A 20-Year-Old Memo from NPR Heralds the Arrival of the Internet

At least NPR's memo addressed the new technology of the internet with a little excitement, as opposed to Bryant Gumbel over at the Today show, who, in January of 1994, reacted to the concept of an e-mail address the way the cavemen reacted to the Monolith in 2001 (just with more insufferable smugness).
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At least NPR's memo addressed the new technology of the internet with a little excitement, as opposed to Bryant Gumbel over at the Today show, who, in January of 1994, reacted to the concept of an e-mail address the way the cavemen reacted to the Monolith in 2001 (just with more insufferable smugness).
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We're seeing the marking of a lot of 20th anniversaries of Gen-X milestones these days. Just a couple of weeks back there was a cool little 20th birthday celebration for the Offspring's Smash, an indie record that people my age once shot into the pop culture stratosphere, and the past couple of years has been a steady remembrance of all the events and totems that shaped the youth of that day. While there's no official date carved in stone, 1994 seems to be the year that awareness of this strange new thing called "the internet" began creeping its way into the national conversation.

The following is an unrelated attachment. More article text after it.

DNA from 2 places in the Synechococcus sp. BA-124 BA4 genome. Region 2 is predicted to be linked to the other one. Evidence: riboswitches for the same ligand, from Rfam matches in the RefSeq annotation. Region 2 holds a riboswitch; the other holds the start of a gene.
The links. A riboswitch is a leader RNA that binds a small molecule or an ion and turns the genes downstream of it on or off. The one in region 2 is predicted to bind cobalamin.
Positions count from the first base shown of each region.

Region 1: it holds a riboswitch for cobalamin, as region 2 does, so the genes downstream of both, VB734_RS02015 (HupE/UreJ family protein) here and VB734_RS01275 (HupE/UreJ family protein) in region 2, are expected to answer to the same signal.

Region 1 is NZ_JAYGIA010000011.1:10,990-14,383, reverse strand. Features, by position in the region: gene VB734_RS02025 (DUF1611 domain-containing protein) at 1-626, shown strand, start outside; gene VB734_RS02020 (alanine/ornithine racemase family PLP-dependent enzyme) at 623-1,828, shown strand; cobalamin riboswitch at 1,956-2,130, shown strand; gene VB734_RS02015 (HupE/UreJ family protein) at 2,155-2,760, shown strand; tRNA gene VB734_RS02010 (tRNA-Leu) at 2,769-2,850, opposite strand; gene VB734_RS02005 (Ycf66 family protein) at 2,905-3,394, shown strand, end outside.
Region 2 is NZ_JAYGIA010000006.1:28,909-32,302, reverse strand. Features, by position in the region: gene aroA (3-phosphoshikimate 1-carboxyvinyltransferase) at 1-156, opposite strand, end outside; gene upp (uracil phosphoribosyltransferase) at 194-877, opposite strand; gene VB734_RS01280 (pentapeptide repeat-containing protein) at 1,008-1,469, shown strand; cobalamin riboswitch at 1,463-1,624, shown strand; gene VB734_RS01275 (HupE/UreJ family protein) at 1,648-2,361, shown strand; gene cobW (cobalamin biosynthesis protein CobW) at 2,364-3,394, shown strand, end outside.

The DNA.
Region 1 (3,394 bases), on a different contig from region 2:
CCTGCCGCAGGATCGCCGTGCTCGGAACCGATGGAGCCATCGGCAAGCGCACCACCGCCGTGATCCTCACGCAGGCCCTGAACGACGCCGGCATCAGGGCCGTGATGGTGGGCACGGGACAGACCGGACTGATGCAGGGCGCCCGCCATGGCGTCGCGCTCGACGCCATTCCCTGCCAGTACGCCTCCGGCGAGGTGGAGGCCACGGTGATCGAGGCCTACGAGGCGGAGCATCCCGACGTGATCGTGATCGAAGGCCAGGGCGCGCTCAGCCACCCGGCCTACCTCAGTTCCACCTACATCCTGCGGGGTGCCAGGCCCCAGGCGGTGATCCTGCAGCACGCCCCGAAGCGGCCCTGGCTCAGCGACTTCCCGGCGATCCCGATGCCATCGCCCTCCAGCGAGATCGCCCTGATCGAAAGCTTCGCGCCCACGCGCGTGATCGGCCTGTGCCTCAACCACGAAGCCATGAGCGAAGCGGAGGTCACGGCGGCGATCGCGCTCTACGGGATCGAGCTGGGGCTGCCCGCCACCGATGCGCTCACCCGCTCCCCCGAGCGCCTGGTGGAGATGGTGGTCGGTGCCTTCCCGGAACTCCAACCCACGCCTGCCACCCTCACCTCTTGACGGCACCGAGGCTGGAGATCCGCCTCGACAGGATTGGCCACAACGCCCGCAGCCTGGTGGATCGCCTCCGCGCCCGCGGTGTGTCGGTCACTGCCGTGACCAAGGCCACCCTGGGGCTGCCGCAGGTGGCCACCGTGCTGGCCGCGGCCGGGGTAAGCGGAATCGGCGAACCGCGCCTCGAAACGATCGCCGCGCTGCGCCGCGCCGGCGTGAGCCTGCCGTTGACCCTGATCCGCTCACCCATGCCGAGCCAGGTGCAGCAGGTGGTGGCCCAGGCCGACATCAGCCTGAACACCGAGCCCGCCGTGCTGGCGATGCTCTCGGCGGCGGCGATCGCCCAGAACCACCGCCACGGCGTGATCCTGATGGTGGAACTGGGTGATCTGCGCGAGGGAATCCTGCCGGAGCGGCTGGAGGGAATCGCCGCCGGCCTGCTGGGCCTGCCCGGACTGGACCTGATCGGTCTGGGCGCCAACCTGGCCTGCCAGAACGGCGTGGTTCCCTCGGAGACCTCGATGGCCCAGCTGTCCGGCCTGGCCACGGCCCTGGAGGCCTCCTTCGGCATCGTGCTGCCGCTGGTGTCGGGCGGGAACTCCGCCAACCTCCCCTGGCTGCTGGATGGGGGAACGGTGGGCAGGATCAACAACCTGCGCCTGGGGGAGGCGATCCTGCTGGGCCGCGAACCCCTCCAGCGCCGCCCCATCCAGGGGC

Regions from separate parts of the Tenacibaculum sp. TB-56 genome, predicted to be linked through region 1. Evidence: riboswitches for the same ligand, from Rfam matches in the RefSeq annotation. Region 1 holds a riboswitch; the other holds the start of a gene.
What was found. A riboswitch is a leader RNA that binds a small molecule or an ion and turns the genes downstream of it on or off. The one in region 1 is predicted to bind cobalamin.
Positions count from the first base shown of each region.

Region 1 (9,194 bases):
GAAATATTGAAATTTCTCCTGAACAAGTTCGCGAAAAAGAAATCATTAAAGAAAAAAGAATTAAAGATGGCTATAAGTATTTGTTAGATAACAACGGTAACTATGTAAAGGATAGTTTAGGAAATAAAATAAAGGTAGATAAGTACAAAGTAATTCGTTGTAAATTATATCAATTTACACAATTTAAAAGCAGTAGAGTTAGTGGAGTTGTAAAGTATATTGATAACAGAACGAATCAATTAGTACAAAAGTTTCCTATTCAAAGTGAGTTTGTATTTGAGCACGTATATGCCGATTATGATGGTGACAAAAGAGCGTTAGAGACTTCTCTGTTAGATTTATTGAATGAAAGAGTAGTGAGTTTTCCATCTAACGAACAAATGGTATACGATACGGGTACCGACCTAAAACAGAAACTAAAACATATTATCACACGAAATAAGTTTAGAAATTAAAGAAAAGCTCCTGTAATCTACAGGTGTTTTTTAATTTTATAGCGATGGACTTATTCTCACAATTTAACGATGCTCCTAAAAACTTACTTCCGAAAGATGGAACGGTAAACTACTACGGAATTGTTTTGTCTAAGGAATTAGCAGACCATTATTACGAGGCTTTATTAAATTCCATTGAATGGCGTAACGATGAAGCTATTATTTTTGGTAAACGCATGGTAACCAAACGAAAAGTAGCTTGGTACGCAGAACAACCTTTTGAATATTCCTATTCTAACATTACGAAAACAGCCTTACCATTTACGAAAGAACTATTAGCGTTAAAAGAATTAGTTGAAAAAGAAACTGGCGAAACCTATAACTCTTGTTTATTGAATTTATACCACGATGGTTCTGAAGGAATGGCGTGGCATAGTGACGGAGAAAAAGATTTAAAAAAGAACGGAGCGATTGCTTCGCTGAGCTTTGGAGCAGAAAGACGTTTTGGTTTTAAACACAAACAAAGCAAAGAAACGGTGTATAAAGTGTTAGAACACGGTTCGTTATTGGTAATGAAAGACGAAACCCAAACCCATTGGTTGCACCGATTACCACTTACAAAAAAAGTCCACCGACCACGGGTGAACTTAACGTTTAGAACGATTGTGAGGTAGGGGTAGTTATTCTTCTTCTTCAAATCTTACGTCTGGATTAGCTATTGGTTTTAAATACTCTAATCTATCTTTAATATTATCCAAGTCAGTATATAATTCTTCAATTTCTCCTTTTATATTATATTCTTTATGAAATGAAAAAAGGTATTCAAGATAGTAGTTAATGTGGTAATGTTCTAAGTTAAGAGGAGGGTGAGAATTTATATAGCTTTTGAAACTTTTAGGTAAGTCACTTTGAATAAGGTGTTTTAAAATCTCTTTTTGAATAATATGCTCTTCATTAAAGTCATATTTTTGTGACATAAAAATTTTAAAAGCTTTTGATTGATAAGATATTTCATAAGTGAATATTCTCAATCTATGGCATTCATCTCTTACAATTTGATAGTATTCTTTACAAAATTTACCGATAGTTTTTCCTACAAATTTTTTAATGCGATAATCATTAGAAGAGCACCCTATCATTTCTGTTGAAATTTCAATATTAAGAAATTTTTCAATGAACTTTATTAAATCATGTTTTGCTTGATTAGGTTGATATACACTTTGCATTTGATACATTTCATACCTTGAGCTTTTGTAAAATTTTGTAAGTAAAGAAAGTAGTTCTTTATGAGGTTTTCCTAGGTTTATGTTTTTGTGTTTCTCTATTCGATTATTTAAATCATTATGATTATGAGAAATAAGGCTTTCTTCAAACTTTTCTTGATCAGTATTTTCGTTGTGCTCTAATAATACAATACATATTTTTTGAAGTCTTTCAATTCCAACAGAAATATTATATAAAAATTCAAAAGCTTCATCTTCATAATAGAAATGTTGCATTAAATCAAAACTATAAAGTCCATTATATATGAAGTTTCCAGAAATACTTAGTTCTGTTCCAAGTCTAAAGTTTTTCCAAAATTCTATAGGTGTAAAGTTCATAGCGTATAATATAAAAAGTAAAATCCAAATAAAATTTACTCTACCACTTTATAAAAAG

Here's an entertaining little artifact from that time. It's a memo released 20 years ago today from NPR to its employees, telling them that the internet -- a "collection of computer networks connected around the world" -- had arrived:

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At least NPR's memo addressed the new technology of the internet with a little excitement, as opposed to Bryant Gumbel over at the Today show, who, in January of 1994, reacted to the concept of an e-mail address the way the cavemen reacted to the Monolith in 2001 (just with more insufferable smugness).

Now compare all of that to this: a clip from the local news station I worked as a producer for in 1994, not only embracing online technology but showing it off on-air and incorporating it into the newscasts. NPR was a national organization and it was just getting e-mail; the Today show was the highest-rated morning show in America and its hosts had no idea what "@" meant; and here was this independent station in Miami that, by early '94, was already fully interactive. Whenever I explain to people just how powerful and trendsetting WSVN was in its formative years -- the impact it had on the entire broadcast news industry -- they don't truly grasp the magnitude of its influence. This will give you an idea how forward-thinking the station was -- and why I'm still very proud to be able to say that I was a part of it. Also -- Rick Sanchez.